As book publishing undergoes a major shift, I've seen enough headlines heralding doomsday for the industry to make me, a lifelong book lover, a little queasy. A glance around the subway in New York City tells me books are far from dead; even if more people are holding tablets instead of paperbacks, they are still reading.
What worries me, though, is the potential loss of personal connections between readers and authors, writers and editors, and readers and booksellers.
Random House said in October it would merge with Penguin, and the following month news broke that HarperCollins was in preliminary merger talks with Simon & Schuster. Both deals would reduce the six big book publishers to four and could give them more leverage in competing with Internet giants such as Amazon. Elsewhere on the digital publishing battlefront, HarperCollins, Hachette, and Simon & Schuster settled an antitrust lawsuit earlier this year that alleged they colluded with Apple to fix e-book prices, while Macmillan said it would fight the charges.
Meanwhile, the number of independent booksellers continues to shrink. Even large chains such as Borders (which went bankrupt) and Barnes & Noble (whose Nook and retail sales slipped last year) are struggling to compete with the likes of Amazon.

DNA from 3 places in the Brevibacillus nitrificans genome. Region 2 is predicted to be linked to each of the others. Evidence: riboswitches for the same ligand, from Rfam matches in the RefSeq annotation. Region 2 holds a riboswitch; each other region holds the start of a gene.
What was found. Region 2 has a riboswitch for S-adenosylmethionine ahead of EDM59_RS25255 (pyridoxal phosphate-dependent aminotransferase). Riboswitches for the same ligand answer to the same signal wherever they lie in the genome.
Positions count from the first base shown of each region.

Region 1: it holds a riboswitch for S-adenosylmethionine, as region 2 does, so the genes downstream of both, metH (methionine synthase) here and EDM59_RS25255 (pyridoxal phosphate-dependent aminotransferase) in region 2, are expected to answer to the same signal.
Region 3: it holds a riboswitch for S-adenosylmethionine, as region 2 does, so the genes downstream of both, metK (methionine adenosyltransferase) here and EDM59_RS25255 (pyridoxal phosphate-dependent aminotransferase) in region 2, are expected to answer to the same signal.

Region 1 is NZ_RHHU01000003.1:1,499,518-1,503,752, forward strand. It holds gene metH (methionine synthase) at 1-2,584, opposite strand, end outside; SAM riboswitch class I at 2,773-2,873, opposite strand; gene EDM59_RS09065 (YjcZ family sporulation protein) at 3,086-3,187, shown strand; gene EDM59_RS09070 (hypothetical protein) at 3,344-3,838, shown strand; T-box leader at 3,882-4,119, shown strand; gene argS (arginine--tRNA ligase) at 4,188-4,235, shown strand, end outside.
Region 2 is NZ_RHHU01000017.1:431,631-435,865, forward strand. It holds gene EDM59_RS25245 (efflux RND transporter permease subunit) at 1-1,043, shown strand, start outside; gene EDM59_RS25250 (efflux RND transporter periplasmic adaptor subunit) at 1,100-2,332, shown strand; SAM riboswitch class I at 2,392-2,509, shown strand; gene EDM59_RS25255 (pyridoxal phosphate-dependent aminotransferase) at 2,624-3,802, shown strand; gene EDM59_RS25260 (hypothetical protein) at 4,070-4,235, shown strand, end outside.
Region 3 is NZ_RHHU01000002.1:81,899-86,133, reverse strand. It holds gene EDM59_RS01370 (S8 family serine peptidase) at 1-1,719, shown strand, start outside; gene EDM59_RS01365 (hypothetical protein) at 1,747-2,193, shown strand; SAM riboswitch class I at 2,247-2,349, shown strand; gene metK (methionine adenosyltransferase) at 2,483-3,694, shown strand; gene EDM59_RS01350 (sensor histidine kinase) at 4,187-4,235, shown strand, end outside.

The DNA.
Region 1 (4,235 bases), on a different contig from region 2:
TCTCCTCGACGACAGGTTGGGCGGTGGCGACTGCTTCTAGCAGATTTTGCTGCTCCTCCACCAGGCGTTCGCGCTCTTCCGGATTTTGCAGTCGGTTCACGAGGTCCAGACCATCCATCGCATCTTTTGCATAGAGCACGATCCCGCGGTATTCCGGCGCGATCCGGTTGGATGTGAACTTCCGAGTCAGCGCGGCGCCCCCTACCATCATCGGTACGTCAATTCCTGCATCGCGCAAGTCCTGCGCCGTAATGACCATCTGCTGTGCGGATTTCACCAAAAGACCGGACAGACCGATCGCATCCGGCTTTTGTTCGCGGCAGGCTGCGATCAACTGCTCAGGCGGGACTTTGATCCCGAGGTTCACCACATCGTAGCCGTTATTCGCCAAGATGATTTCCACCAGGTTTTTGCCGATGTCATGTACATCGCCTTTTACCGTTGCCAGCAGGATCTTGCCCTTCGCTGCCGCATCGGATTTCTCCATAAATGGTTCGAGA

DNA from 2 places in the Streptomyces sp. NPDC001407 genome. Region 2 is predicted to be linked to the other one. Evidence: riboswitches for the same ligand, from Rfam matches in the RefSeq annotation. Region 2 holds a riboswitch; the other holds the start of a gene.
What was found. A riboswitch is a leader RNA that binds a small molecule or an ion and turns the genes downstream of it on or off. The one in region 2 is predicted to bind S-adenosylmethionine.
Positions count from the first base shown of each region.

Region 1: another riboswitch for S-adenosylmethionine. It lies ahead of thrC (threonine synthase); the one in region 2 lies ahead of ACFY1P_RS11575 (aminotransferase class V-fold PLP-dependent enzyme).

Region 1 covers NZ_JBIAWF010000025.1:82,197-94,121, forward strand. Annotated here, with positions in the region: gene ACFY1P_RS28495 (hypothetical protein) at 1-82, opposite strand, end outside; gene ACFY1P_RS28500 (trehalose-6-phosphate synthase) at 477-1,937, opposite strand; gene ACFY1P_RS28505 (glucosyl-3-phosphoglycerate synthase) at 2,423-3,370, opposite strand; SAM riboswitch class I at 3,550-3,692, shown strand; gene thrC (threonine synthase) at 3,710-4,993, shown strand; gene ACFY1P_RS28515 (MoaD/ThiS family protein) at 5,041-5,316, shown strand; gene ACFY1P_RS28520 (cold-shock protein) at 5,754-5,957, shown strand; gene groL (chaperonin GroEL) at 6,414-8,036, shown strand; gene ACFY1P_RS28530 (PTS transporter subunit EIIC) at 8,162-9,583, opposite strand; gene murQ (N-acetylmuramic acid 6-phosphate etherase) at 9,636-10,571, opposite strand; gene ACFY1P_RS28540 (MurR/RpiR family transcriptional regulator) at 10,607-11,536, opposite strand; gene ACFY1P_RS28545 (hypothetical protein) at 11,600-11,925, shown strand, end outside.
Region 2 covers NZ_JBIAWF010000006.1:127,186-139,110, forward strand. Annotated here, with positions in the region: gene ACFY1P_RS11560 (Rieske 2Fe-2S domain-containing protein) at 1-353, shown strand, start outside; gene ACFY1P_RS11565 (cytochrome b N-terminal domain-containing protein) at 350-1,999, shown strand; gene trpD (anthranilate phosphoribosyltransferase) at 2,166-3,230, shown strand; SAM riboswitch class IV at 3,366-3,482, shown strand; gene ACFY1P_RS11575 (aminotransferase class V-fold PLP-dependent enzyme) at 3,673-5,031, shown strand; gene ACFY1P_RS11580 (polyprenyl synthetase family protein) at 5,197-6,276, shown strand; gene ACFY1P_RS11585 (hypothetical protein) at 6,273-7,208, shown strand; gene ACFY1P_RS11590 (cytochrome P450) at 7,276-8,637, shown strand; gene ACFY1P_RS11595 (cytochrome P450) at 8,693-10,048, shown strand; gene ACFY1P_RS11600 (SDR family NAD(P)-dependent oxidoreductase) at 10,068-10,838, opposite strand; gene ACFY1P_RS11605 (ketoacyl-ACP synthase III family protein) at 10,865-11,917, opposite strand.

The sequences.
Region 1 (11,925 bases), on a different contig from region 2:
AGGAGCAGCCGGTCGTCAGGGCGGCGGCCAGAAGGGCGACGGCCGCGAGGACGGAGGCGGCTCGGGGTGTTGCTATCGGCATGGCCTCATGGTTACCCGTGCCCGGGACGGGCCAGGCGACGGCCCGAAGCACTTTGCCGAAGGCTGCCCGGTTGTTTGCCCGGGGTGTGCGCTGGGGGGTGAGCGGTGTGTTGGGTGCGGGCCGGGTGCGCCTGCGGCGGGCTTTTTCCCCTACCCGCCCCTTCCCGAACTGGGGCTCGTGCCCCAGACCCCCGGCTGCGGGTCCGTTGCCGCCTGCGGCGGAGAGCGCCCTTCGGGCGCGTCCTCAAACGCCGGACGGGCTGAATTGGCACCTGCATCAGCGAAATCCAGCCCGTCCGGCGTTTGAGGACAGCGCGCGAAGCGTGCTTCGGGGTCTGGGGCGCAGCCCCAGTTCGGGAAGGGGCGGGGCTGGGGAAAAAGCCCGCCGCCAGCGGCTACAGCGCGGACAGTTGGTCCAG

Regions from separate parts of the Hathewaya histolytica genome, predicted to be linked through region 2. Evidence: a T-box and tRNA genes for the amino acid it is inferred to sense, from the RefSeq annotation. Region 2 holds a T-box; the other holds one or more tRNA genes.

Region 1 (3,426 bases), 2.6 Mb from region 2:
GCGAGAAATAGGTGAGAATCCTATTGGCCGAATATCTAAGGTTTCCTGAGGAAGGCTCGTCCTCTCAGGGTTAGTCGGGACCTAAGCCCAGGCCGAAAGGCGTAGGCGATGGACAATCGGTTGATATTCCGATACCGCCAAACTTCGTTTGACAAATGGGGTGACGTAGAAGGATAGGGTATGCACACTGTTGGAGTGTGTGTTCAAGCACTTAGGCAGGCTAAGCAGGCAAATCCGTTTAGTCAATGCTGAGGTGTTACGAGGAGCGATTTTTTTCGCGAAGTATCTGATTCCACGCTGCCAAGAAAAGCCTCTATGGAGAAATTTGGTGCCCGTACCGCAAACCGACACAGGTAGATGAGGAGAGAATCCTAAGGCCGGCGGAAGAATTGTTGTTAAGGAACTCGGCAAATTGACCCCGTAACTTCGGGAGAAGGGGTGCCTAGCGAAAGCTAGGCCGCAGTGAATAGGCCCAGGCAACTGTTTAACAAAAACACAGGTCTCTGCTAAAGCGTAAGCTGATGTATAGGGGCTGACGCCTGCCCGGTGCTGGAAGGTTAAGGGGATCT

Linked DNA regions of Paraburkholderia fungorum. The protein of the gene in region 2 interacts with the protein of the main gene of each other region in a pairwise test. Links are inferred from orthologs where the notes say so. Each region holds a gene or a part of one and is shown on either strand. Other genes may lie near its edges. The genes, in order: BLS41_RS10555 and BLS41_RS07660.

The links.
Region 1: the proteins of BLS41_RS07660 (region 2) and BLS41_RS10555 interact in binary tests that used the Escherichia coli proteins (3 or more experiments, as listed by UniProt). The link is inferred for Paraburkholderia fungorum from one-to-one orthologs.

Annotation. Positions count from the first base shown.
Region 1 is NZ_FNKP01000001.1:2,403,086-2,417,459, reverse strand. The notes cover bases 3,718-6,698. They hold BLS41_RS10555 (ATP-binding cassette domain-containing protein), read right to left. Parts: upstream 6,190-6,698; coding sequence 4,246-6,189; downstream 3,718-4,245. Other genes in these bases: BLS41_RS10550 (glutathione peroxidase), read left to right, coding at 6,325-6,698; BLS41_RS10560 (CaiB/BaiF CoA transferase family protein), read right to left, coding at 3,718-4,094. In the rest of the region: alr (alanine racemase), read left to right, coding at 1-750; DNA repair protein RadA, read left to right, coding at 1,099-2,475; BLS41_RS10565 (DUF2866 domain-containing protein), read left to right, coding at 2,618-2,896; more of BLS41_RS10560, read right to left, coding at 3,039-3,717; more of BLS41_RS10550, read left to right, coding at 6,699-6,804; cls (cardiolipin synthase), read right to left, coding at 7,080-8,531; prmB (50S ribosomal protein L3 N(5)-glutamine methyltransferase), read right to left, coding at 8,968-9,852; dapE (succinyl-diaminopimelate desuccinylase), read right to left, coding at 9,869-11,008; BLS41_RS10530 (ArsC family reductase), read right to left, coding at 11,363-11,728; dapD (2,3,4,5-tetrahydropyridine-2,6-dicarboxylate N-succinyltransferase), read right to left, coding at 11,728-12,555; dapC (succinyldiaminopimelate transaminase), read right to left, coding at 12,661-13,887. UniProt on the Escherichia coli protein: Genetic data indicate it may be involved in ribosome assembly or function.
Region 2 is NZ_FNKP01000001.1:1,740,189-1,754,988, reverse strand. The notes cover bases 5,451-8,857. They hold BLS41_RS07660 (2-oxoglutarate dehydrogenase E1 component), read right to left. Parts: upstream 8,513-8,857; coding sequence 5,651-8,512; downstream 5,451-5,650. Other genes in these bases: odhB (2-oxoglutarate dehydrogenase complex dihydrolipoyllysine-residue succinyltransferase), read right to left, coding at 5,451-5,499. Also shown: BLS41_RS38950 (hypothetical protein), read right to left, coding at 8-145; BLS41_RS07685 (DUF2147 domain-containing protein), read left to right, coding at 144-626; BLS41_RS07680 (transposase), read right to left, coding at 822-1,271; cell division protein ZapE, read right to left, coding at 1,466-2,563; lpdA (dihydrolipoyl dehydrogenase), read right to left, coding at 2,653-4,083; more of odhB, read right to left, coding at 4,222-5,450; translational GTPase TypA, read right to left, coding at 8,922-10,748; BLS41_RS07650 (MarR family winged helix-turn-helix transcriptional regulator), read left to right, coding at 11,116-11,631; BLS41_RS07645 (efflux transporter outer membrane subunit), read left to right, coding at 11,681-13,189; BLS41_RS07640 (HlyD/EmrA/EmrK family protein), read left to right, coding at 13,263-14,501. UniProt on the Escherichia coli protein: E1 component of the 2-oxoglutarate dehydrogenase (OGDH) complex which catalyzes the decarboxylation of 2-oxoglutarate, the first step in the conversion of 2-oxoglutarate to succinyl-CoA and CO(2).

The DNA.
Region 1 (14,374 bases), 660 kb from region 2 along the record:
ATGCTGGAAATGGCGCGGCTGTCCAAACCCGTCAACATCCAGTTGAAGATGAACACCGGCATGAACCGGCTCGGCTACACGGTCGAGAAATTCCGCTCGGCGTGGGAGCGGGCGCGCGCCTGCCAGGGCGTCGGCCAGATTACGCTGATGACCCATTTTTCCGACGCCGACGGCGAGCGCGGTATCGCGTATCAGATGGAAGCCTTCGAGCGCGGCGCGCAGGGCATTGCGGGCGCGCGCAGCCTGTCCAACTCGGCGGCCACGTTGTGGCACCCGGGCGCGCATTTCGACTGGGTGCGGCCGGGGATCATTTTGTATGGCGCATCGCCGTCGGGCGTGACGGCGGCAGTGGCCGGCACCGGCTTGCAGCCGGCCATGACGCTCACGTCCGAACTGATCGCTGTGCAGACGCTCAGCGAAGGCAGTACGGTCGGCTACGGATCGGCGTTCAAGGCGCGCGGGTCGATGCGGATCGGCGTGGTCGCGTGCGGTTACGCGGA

For those communicators called upon to help navigate firms in this uncertain landscape, here is a simple truth I heard during PRWeek's Corporate Reputation Roundtable: "People don't trust institutions. They trust relationships."
As publishers get bigger, they should heed the relationships at the heart of the industry to maintain trust among readers and writers. Readers often form powerful connections with their favorite books and authors, becoming louder advocates for those works than any publicity campaign. Writers create and share their best work with the nurturing and guidance of editors and publishers. Yet trust in the industry will erode if companies trying to monopolize the marketplace leave less room for diversity and creativity.
At the roundtable, I was also reminded that people still crave personal interaction. Books can live beyond their pages. I want to get to know the authors behind the stories I love and be assured that publishers will provide authors with opportunities to share more of those stories. I want to have conversations about books with friends and the bookseller. These truths don't hold the answers to every challenge confronting publishers, but they point to the kind of communications that can help an evolving industry tell its story.
Brittaney Kiefer is the corporate reporter for PRWeek. She can be contacted at email@example.com.